Culture shock

Trying to turn the tide of the decline of newspapers from the inside involves a great deal of evangelizing and pontificating and running through sets of common scenarios with folks who are still firmly planted in the Paper business rather than the News business.

That’s no surprise.

And it’s no surprise that top-down, do-it-this-way mandates don’t work just because the ideas are sound.

Taking those two obstacles as a given, my basic goal when I talk with the staff at a newspaper is to try to identify — or bring out of the woodwork — one early adopter.  This might be a photographer or a reporter with a personal blog or an editor who got sent an interesting link in their e-mail and ended up bookmarking a blog.

The important part of the job isn’t speaking to the first 20 people on the conference call for an hour, it’s maintaining contact with the one person on the call who has the potential to Get It:  Moving from the Paper business to the News business isn’t as simple as picking up a different skillset; it’s about changing the mindset of journalists.

So find those early adopters and corner them.  Point them in inspiring directions and let them start to work out – on their own – where to go next.

Because you can’t mandate mindset.  But you can grow culture.

Related: Jason Kristufek’s notes on a few things Scott Sines said at a workshop in St. Louis.

Next Newspaper

Funny thing about the newspaper business.

If you’re interested in innovation, you find yourself constantly trying to demonstrate the present to people with their feet (and desks, workflow, and hierarchy) planted firmly in the past.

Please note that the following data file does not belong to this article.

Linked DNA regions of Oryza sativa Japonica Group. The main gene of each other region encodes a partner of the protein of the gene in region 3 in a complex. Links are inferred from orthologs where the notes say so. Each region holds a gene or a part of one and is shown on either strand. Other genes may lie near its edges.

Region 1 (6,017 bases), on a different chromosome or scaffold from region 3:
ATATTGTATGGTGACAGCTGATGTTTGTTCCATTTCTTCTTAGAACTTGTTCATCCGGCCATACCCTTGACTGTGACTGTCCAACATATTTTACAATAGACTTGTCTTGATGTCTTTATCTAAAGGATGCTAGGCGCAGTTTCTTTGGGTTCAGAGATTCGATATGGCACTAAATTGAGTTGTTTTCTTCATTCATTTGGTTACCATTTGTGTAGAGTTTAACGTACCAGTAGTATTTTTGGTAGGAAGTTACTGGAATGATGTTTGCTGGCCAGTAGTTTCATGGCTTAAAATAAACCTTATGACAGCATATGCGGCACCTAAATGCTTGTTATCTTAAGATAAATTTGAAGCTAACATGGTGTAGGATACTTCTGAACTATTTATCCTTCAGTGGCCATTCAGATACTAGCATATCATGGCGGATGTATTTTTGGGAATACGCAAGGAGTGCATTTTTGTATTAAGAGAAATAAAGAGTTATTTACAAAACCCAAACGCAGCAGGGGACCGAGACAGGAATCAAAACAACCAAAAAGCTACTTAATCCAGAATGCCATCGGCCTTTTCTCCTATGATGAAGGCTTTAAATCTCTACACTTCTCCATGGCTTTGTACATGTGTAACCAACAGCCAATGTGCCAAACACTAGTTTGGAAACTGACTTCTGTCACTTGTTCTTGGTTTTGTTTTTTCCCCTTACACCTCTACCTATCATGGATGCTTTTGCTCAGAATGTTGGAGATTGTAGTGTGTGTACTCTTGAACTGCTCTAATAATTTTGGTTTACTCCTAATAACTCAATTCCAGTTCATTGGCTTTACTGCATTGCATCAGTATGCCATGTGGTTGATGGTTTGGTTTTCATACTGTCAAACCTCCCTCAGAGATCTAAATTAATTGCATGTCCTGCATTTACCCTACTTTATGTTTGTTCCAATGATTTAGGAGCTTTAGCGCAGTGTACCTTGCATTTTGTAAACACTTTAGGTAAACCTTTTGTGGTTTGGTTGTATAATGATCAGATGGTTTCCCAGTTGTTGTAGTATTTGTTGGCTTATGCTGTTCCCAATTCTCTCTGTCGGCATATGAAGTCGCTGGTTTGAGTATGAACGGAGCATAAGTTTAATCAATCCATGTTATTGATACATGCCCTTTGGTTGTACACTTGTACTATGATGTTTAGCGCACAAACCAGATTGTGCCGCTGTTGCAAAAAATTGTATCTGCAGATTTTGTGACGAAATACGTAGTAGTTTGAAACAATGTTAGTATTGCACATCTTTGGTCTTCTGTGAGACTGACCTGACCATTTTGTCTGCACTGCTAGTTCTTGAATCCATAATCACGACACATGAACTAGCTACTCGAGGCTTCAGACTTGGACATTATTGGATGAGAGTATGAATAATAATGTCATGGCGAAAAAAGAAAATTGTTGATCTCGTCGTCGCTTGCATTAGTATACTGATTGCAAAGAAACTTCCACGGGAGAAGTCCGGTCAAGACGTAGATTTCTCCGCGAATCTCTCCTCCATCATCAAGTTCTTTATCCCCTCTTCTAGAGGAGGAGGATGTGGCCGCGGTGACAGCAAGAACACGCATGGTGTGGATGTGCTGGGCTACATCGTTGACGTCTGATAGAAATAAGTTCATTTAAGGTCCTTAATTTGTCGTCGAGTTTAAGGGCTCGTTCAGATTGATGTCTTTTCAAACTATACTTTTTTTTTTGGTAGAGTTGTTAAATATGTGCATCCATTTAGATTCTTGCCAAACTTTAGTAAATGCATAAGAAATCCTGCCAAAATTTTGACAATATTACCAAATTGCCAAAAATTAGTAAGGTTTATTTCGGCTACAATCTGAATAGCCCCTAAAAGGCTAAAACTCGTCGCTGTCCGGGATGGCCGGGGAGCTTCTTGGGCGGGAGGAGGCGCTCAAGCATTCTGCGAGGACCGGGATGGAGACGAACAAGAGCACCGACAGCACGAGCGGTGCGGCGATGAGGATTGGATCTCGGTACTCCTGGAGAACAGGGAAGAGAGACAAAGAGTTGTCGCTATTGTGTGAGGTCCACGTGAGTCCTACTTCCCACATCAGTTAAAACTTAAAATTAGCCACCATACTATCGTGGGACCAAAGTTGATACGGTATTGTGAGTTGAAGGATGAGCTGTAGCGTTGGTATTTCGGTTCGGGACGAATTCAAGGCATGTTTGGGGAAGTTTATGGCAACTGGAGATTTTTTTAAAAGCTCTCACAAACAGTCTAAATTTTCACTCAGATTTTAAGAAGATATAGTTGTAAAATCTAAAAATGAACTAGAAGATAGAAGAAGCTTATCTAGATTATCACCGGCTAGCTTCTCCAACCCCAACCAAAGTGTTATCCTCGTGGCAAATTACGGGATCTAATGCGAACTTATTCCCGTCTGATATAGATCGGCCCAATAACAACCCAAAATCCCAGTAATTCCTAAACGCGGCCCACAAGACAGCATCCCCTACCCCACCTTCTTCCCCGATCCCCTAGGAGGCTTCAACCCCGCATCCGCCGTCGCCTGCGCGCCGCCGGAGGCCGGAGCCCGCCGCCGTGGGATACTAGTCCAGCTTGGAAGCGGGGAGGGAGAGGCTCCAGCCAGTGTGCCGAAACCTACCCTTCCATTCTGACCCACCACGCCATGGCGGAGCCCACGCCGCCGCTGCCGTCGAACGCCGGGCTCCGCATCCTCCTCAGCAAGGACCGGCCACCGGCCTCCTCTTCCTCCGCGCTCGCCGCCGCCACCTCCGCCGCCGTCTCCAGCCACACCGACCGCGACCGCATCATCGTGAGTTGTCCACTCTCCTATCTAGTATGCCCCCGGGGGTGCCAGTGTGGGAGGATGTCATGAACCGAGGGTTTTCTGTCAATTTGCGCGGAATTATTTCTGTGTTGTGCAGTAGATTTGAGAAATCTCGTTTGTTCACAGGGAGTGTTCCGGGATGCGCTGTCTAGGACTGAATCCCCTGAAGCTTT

And while The Future of Newspapers mostly gets ink for being bleak, the future of news does not blink, or miss a beat, or stop to have a meeting to decide what color the background of its new Web site will be.

The future of news is Qik and Twitter and Friendfeed and Google Reader and Seesmic and Yahoo Live and whatever launches tomorrow that lets the people in your community share information and produce content by pushing a big red record button.

The future of news looks more like Blade Runner than Minority Report. And I don’t mean the part where Deckard reads the print edition. I mean the crazy chaotic floating blimp advertising and the bits of information flowing around mobile screens in places like taxicabs and the exposed innards of machinery.

So stop waiting for The Future of Newspapers to arrive, wrapped in a plastic sleeve with a business model printed on the outside, slipped politely behind the screen door by the paperboy. He got laid off last week. You’re going to have to try something new if you want to survive.